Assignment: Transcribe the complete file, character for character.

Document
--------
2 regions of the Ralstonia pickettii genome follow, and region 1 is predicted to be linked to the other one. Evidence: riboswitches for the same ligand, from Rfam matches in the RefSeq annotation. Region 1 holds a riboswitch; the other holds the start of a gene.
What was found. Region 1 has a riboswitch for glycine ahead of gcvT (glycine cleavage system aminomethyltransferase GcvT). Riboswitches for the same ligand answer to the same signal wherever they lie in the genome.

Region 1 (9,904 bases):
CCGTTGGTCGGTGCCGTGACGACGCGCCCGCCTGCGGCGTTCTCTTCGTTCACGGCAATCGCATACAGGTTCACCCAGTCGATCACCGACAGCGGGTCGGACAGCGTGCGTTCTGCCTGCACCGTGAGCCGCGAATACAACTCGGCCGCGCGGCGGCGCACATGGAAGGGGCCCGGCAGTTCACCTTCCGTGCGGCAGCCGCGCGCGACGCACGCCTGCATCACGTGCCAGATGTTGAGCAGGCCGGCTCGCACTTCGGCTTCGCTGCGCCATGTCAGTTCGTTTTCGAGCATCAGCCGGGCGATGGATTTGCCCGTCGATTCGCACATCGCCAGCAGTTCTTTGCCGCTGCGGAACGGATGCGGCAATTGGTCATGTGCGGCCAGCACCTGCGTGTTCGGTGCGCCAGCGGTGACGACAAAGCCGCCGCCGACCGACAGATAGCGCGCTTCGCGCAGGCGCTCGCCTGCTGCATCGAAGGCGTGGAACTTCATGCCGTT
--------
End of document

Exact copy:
2 regions of the Ralstonia pickettii genome follow, and region 1 is predicted to be linked to the other one. Evidence: riboswitches for the same ligand, from Rfam matches in the RefSeq annotation. Region 1 holds a riboswitch; the other holds the start of a gene.
What was found. Region 1 has a riboswitch for glycine ahead of gcvT (glycine cleavage system aminomethyltransferase GcvT). Riboswitches for the same ligand answer to the same signal wherever they lie in the genome.

Region 1 (9,904 bases):
CCGTTGGTCGGTGCCGTGACGACGCGCCCGCCTGCGGCGTTCTCTTCGTTCACGGCAATCGCATACAGGTTCACCCAGTCGATCACCGACAGCGGGTCGGACAGCGTGCGTTCTGCCTGCACCGTGAGCCGCGAATACAACTCGGCCGCGCGGCGGCGCACATGGAAGGGGCCCGGCAGTTCACCTTCCGTGCGGCAGCCGCGCGCGACGCACGCCTGCATCACGTGCCAGATGTTGAGCAGGCCGGCTCGCACTTCGGCTTCGCTGCGCCATGTCAGTTCGTTTTCGAGCATCAGCCGGGCGATGGATTTGCCCGTCGATTCGCACATCGCCAGCAGTTCTTTGCCGCTGCGGAACGGATGCGGCAATTGGTCATGTGCGGCCAGCACCTGCGTGTTCGGTGCGCCAGCGGTGACGACAAAGCCGCCGCCGACCGACAGATAGCGCGCTTCGCGCAGGCGCTCGCCTGCTGCATCGAAGGCGTGGAACTTCATGCCGTT